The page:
HIGH POINT, N.C. – On a night where a former outstanding High Point University player and NC A&T head coach – the late Gene Littles – was honored, the teams battled for the first time as members of the same conference.
In a spirited contest, NC A&T fought back from a late double-digit second-half deficit to pull to within two twice in the final minutes before High Point escaped with a 78-71 home win at its new Qubein Center.
It was the Aggies first trip to the new 5,000-seat, $170 million facility that opened in October. A&T came in at 2-0 in their new league, the Big South conference, tied atop the conference with Winthrop (3-0) and Longwood (2-0). With the win, High Point is now 7-9 overall, 1-1 in the Big South.
NC A&T rallies late
The Aggies (8-10, 3-1) trailed by as much as 16 at 70-54 with just 3.42 left before they staged the frantic rally. It came after the A&T bench was called for a technical foul after arguing what they thought was a missed foul call underneath on a putback attempt by Tyler Maye. The 14-0 run that ensued came after High Point’s John-Michael Wright hit one of the two technical free throws.
Demetric Horton’s 3-pointer with 3:07 left got the Aggies to within ten, at 70-60. Wright was called for an offensive foul and the Aggies scored again on Marcus Watson’s layup to pull within 70-62 with 2:29 to play.
After a High Point miss, A&T’s David Beatty drained a 3-pointer to pull the Aggies to within 70-65 at the 1:53 mark. High Point turned it over again on its ensuing possession and Horton connected on another 3 to cut the lead to 70-68 with just over a minute, 1:05 to play.
High Point’s Zach Austin’s dunk was answered with a layup by Maye. Down 72-70 with under a minute left, the Aggies were forced to foul. Wright’s two free throws made it 74-70.
Wright and Watson then both split two free throws leaving HPU up 75-71. The Aggies missed two 3-pointers before Jaden House got loose for a breakaway dunk and foul with just :04 seconds left. His ensuing free throw put the Panthers up 78-71 for the final margin.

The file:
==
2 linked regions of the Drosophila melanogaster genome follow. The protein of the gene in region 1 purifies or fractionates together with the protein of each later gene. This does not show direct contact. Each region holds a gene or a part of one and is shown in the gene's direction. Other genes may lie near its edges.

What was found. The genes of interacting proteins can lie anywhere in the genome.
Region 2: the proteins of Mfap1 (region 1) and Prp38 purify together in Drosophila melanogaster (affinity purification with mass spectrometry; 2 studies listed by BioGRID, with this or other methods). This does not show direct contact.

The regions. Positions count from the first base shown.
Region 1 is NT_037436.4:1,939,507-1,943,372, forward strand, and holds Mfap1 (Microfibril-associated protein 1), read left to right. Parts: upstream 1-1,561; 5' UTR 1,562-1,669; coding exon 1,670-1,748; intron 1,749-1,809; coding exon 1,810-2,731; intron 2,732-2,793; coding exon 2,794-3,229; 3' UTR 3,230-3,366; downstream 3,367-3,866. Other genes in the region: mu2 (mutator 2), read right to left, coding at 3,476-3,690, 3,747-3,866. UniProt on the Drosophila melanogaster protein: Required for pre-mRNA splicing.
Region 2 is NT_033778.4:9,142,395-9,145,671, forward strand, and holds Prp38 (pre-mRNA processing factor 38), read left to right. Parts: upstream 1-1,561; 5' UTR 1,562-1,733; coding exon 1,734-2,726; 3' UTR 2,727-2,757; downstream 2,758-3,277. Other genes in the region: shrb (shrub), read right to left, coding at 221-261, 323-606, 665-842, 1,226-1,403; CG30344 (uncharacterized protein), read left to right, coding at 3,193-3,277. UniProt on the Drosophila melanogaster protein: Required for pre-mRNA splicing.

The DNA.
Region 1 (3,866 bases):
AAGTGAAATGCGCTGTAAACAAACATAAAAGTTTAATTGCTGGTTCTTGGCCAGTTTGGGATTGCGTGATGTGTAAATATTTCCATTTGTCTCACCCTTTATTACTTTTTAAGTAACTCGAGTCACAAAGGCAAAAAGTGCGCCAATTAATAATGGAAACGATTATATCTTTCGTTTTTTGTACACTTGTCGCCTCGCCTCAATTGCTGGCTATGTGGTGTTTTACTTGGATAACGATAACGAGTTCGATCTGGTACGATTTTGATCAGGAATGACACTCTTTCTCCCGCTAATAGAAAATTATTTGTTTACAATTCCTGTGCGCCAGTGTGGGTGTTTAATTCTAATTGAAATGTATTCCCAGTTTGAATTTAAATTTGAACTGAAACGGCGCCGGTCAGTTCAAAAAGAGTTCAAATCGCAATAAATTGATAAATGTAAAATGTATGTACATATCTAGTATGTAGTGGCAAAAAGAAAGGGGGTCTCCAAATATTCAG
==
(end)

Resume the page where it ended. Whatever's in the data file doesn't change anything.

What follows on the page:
Miracles don’t happen often
“We didn’t start playing consistent basketball until late, you can’t do that on the road,” said A&T head coach Will Jones. “Miracles would have helped us win the game but miracles don’t happen all the time.”
Wright finished with a game-high 28 points while House’s 16 and 15 from Austin joined him in double-digits. Watson led A&T with 17 points. Beatty added 14 and Horton had 13.
The game was tight early with the teams exchanging the lead four times in the opening stanza. The Panthers led 20-19 with 8:35 left but put together a 17-7 run to take its first double-digit lead of the game at 37-26 with 2:42 left. They made 15 of 27 shots (55.6%) for the half to go into the break with a 42-33 lead. The Aggies were a respectable 14 of 30 from the field (46.7%) in the half.
NC A&T and High Point honor Littles
The teams honored Littles before the game as Jones and High Point head coach Tubby Smith posed with a photo of Littles before the opening tip.
Littles, a 6-foot guard from Washington, D.C., was the first African-American to play for High Point (1965-69) and the first African-American to stay on the High Point campus. He starred for the Panthers during their days in the NAIA’s Carolinas Conference. Smith later followed Littles to High Point.
Littles spent six years playing professional basketball before embarking on a coaching career that included a stint in the NBA with two teams. He became the head coach at NC A&T from 1977-79 leading the Aggies to an MEAC championship. Littles passed in September of 2021.
Special honor for Tubby Smith
“It was really an honor to be able to play against A&T and to honor Gene Littles, who is the greatest player to ever play at High Point University,” said Smith after the game. “To see all the achievements he had and some of the accolades, it is why it was such a spirited game because Gene Littles had played here and coached there and won championships there.
“So, it was a special night for High Point University and especially for myself, as I know what he meant to me and to this university,” said Smith who also played at High Point and competed against A&T and other HBCU teams during his time there. “You couldn’t find a better person, a better man. He made High Point his home. And that’s one of the reasons I came to High Point is because of Gene Littles. It was a good way to honor him tonight, to get the win.”